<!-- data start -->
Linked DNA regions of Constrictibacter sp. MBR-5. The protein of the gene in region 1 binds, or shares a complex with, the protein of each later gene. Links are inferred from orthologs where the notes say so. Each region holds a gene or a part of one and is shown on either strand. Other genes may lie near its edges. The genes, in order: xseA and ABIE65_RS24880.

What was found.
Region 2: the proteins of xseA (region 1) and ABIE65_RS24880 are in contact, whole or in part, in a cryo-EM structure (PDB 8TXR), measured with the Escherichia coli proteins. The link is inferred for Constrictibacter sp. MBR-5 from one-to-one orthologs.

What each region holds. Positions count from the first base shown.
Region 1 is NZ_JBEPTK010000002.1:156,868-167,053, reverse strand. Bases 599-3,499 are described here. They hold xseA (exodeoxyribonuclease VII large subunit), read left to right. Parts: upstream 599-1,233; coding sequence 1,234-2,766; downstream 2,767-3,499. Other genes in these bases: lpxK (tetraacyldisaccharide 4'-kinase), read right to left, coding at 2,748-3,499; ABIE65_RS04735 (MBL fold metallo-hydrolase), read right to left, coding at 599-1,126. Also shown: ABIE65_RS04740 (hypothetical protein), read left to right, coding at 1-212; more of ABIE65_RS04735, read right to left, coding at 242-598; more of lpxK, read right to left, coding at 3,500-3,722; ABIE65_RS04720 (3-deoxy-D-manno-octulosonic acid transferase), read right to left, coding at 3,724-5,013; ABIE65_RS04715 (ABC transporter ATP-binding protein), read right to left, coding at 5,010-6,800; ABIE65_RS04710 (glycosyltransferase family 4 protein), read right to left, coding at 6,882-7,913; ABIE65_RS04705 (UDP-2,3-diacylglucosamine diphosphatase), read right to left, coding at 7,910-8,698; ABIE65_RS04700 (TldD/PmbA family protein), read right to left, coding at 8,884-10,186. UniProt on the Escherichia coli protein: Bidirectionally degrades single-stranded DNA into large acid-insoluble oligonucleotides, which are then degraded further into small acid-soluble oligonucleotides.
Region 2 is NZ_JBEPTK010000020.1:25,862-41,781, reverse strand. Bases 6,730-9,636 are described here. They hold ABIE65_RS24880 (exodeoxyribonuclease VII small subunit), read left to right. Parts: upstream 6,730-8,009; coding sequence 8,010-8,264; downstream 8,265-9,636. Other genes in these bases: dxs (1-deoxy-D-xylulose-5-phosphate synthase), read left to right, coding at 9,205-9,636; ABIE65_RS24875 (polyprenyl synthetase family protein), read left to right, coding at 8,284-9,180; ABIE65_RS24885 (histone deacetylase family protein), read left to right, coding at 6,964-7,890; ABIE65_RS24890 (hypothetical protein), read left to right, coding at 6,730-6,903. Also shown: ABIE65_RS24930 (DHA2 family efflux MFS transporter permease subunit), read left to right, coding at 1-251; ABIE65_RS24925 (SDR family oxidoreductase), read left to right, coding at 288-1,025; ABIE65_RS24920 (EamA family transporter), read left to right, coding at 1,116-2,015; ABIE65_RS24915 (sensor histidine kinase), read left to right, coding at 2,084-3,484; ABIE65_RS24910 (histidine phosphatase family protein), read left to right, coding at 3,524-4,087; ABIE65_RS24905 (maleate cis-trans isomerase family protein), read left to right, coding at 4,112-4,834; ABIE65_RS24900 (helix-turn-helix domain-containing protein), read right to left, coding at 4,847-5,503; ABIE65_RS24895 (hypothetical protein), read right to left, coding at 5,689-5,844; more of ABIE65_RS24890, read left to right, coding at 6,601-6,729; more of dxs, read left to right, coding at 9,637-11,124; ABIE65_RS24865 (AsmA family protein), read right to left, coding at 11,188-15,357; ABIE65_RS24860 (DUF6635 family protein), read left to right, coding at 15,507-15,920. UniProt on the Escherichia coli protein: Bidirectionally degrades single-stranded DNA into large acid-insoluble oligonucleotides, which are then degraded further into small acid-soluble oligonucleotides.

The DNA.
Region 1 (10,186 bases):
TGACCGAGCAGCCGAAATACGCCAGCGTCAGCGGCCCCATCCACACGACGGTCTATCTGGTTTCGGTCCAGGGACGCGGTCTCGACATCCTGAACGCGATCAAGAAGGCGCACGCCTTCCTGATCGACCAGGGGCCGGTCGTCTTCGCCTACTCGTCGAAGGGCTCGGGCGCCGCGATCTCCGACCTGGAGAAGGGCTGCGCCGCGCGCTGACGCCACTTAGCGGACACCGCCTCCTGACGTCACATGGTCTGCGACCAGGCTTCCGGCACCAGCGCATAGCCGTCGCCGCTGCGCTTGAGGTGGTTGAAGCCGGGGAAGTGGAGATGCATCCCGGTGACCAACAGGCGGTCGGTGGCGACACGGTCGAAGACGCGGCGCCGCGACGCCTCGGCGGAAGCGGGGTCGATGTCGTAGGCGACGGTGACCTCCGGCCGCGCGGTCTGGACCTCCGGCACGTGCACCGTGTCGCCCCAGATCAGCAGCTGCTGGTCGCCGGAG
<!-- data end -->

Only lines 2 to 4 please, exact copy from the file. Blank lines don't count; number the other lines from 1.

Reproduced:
What was found.
Region 2: the proteins of xseA (region 1) and ABIE65_RS24880 are in contact, whole or in part, in a cryo-EM structure (PDB 8TXR), measured with the Escherichia coli proteins. The link is inferred for Constrictibacter sp. MBR-5 from one-to-one orthologs.

What each region holds. Positions count from the first base shown.